A couple of years ago, researchers at Stanford School of Medicine found that a 10-week diet high in fermented foods boosted microbiome diversity and improved immune responses. According to those researchers, their findings are an example of how a simple diet change can remodel the microbiota.

Fermented foods are “foods made through desired microbial growth and enzymatic conversions of food components.”

Traditional Japanese cuisine focuses heavily on fermented foods like fermented bean paste (natto), tempeh, soy sauce, miso, rice vinegar and pickled vegetables. In fact, some type of fermented food is included at almost every meal.

Could this be the link to their longevity? Fermented foods are considered superfoods, so it certainly makes sense.

According to Tim Spector, an author and professor of genetic epidemiology at King’s College London, “The Japanese love of many fermented soy products could be one reason that they have much better health than in the west, [and] stay slimmer despite eating lots of rice and other high carbohydrate food.”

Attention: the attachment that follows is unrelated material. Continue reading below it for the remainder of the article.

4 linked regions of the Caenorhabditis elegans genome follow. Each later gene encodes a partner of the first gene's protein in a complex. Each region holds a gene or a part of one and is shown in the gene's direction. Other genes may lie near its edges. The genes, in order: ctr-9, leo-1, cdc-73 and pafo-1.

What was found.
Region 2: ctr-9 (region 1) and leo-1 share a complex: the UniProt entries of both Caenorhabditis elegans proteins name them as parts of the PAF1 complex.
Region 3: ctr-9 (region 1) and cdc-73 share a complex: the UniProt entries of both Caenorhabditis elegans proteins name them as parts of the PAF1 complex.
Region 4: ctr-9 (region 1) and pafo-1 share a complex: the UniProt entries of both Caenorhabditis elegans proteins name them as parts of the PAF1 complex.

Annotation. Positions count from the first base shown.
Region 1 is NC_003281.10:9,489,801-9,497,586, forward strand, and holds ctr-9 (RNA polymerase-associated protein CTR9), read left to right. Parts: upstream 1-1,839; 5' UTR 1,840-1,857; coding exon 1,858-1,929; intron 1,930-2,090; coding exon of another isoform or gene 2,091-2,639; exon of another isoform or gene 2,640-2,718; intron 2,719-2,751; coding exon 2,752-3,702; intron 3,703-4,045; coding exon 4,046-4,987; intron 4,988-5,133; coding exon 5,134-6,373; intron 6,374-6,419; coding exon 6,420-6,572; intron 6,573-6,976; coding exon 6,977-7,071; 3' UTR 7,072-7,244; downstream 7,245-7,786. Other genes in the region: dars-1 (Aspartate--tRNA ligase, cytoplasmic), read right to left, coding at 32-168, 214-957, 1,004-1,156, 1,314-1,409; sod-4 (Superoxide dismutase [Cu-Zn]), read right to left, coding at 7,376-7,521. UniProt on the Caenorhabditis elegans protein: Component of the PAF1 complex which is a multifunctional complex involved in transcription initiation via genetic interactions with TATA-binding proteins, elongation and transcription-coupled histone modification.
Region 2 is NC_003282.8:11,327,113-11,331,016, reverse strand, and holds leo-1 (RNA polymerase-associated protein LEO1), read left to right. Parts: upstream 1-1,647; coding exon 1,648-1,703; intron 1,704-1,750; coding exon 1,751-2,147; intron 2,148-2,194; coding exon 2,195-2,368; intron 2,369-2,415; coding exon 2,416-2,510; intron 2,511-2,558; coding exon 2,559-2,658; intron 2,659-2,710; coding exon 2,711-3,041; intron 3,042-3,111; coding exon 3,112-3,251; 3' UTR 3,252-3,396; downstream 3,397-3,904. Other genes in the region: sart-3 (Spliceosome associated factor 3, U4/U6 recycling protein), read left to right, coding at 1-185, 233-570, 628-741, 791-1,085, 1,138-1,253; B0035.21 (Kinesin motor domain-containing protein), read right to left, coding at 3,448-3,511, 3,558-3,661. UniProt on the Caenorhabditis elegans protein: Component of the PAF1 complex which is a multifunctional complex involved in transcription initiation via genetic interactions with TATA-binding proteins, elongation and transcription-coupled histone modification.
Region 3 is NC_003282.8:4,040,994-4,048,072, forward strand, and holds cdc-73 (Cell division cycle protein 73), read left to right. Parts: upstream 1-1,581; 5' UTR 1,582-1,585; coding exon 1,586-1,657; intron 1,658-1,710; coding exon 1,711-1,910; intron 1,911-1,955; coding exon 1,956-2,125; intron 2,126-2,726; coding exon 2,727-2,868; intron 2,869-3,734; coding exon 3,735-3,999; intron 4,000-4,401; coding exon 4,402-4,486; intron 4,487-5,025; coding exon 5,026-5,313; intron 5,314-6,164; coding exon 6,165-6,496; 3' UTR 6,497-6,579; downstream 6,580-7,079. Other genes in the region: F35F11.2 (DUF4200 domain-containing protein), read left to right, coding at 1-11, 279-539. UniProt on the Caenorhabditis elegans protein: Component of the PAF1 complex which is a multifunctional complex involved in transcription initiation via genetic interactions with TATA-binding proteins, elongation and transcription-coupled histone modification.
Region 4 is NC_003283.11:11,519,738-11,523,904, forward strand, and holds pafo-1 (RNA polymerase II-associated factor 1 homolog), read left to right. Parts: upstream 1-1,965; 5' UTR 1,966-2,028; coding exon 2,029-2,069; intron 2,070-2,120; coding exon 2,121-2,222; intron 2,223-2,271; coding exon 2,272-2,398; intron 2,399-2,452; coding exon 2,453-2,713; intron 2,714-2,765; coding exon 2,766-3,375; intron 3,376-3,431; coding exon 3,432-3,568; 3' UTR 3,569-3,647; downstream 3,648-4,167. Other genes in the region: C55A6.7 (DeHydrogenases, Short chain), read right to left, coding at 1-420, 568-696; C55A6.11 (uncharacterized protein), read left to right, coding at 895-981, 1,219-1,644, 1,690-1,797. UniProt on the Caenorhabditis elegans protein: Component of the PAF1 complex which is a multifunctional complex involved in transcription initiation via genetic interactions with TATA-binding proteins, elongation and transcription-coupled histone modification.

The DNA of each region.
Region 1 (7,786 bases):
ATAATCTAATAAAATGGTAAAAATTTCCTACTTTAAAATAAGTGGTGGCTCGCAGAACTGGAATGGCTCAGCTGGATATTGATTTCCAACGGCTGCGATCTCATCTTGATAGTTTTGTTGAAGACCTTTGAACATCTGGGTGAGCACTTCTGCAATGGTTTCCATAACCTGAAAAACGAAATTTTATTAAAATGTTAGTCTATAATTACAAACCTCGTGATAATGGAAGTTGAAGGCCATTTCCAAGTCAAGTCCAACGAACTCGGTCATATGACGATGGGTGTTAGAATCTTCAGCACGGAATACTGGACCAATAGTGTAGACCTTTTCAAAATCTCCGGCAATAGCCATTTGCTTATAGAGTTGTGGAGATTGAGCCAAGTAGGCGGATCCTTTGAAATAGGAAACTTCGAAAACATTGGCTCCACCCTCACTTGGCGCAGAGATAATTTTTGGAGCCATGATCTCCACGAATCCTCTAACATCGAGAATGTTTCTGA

If traditional Japanese fermented foods aren’t easily available to you, try adding Kombucha tea, kefir, yogurt and cottage cheese to your diet.

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Why do some people live to be a 100? Intestinal bacteria may hold the answer — University of Copenhagen Faculty of Health and Medical Sciences

More people are living to be 100: Here’s why — The Hill

Fermented-food diet increases microbiome diversity, decreases inflammatory proteins, study finds — Stanford Medicine

New Global Definition for Fermented Foods — The Fermentation Society

Fermented Foods: Japan’s Secret to Good Health — Discover

Carolyn Gretton

By Carolyn Gretton

Carolyn Gretton is a freelance writer based in New Haven, CT who specializes in all aspects of health and wellness and is passionate about discovering the latest health breakthroughs and sharing them with others. She has worked with a wide range of companies in the alternative health space and has written for online and print publications like Dow Jones Newswires and the Philadelphia Inquirer.